Protective effects of a recombinant fragment of human surfactant protein D in a murine model of pulmonary hypersensitivity induced by dust mite allergens.
Singh M., Madan T., Waters P., Parida SK., Sarma PU., Kishore U.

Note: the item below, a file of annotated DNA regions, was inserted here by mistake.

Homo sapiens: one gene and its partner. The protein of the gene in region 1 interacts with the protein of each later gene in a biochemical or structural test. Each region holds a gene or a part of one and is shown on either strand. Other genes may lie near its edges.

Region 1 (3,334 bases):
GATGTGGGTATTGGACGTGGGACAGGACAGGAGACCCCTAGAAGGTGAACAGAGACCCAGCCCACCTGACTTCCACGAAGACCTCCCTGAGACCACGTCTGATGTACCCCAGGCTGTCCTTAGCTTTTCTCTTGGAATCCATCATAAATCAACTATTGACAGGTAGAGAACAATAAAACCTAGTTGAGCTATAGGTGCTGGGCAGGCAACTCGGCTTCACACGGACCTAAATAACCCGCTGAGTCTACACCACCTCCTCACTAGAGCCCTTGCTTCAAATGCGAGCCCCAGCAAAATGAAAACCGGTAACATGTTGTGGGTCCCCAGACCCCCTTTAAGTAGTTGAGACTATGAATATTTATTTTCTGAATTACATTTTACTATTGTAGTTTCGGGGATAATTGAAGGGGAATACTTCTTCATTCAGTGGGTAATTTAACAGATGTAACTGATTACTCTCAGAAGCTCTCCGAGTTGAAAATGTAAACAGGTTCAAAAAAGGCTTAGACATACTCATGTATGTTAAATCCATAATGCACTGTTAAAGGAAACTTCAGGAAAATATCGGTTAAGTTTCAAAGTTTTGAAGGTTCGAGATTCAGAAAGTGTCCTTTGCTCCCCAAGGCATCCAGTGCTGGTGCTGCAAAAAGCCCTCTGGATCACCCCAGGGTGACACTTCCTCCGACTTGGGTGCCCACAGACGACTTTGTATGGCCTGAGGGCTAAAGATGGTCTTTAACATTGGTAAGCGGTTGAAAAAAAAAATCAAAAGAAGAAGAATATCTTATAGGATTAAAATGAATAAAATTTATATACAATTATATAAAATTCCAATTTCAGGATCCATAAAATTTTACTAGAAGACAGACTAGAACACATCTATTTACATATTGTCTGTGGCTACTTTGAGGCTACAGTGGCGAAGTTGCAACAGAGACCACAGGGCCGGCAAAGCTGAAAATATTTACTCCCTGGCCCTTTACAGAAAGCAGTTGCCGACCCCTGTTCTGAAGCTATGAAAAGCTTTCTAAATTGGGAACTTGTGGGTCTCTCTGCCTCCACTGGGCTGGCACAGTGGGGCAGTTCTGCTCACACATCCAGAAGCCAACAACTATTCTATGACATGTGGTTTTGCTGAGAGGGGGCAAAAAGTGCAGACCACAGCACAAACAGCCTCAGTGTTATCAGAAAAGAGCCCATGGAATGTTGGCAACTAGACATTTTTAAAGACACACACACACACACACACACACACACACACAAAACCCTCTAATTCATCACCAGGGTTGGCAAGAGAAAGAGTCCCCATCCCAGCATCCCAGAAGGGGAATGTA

Lung surfactant protein D (SP-D) is a carbohydrate pattern recognition immune molecule. It can interact with a range of pathogens, stimulate immune cells and manipulate cytokine profiles during host's immune response. SP-D has also been shown to interact, via its carbohydrate recognition domains, with glycoprotein allergens of house dust mite (Dermatophagoides pteronyssinus, Derp), inhibiting specific IgE isolated from mite-sensitive asthmatic patients from binding these allergens, and blocking subsequent histamine release from sensitized basophils. In the present study, we have examined the protection offered by various doses of intranasal administration of a recombinant fragment of human SP-D (rhSP-D) in a murine model of pulmonary hypersensitivity to Derp allergens which showed characteristic high levels of specific IgE antibodies, peripheral blood eosinophilia, pulmonary infiltrates and a Th2 cytokine response. Treatment of Derp mice with rhSP-D led to significant reduction in Derp-specific IgE levels, blood eosinophilia and pulmonary cellular infiltration. The levels of IL-4 and IL-5 were decreased, while those of IL-12 and IFN-gamma were raised in the supernatant of the cultured splenocytes, indicating a Th2 to Th1 polarization. These results suggest that SP-D has a protective role in the modulation of allergic sensitization and in the development of allergic reactions to Derp allergens and highlight potential of the rhSP-D as a therapeutic for pulmonary hypersensitivity.